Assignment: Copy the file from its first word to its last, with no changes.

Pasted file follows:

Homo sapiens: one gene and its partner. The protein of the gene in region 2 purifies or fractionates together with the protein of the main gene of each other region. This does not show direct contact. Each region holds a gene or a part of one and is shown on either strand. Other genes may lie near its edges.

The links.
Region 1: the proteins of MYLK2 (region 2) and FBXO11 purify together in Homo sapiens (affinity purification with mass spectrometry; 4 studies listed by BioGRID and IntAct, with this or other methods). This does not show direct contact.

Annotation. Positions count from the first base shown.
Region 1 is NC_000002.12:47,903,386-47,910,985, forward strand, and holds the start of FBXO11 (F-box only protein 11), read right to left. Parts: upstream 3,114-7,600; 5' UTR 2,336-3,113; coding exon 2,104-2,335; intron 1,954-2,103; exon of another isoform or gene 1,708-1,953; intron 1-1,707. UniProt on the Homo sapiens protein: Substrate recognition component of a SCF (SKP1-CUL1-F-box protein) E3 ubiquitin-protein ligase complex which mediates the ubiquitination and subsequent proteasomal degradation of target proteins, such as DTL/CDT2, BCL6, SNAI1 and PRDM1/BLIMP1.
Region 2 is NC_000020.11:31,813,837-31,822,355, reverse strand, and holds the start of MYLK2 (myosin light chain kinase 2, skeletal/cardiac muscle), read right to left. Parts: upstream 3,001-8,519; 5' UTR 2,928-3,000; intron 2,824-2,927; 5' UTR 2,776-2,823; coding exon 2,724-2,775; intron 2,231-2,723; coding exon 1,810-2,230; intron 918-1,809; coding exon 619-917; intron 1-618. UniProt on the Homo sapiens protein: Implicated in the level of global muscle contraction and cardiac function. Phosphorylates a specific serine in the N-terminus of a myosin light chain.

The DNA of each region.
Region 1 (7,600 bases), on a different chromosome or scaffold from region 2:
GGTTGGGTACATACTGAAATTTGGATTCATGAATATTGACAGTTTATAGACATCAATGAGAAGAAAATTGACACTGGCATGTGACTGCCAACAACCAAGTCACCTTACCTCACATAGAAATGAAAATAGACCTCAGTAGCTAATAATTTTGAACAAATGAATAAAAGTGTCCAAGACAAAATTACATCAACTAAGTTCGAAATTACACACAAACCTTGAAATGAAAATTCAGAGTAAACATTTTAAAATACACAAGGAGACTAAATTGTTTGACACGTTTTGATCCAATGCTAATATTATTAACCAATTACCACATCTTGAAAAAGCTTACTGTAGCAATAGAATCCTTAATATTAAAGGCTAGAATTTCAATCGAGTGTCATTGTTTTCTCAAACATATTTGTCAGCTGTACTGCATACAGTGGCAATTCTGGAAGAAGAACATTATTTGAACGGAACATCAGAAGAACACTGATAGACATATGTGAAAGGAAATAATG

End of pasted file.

Homo sapiens: one gene and its partner. The protein of the gene in region 2 purifies or fractionates together with the protein of the main gene of each other region. This does not show direct contact. Each region holds a gene or a part of one and is shown on either strand. Other genes may lie near its edges.

The links.
Region 1: the proteins of MYLK2 (region 2) and FBXO11 purify together in Homo sapiens (affinity purification with mass spectrometry; 4 studies listed by BioGRID and IntAct, with this or other methods). This does not show direct contact.

Annotation. Positions count from the first base shown.
Region 1 is NC_000002.12:47,903,386-47,910,985, forward strand, and holds the start of FBXO11 (F-box only protein 11), read right to left. Parts: upstream 3,114-7,600; 5' UTR 2,336-3,113; coding exon 2,104-2,335; intron 1,954-2,103; exon of another isoform or gene 1,708-1,953; intron 1-1,707. UniProt on the Homo sapiens protein: Substrate recognition component of a SCF (SKP1-CUL1-F-box protein) E3 ubiquitin-protein ligase complex which mediates the ubiquitination and subsequent proteasomal degradation of target proteins, such as DTL/CDT2, BCL6, SNAI1 and PRDM1/BLIMP1.
Region 2 is NC_000020.11:31,813,837-31,822,355, reverse strand, and holds the start of MYLK2 (myosin light chain kinase 2, skeletal/cardiac muscle), read right to left. Parts: upstream 3,001-8,519; 5' UTR 2,928-3,000; intron 2,824-2,927; 5' UTR 2,776-2,823; coding exon 2,724-2,775; intron 2,231-2,723; coding exon 1,810-2,230; intron 918-1,809; coding exon 619-917; intron 1-618. UniProt on the Homo sapiens protein: Implicated in the level of global muscle contraction and cardiac function. Phosphorylates a specific serine in the N-terminus of a myosin light chain.

The DNA of each region.
Region 1 (7,600 bases), on a different chromosome or scaffold from region 2:
GGTTGGGTACATACTGAAATTTGGATTCATGAATATTGACAGTTTATAGACATCAATGAGAAGAAAATTGACACTGGCATGTGACTGCCAACAACCAAGTCACCTTACCTCACATAGAAATGAAAATAGACCTCAGTAGCTAATAATTTTGAACAAATGAATAAAAGTGTCCAAGACAAAATTACATCAACTAAGTTCGAAATTACACACAAACCTTGAAATGAAAATTCAGAGTAAACATTTTAAAATACACAAGGAGACTAAATTGTTTGACACGTTTTGATCCAATGCTAATATTATTAACCAATTACCACATCTTGAAAAAGCTTACTGTAGCAATAGAATCCTTAATATTAAAGGCTAGAATTTCAATCGAGTGTCATTGTTTTCTCAAACATATTTGTCAGCTGTACTGCATACAGTGGCAATTCTGGAAGAAGAACATTATTTGAACGGAACATCAGAAGAACACTGATAGACATATGTGAAAGGAAATAATG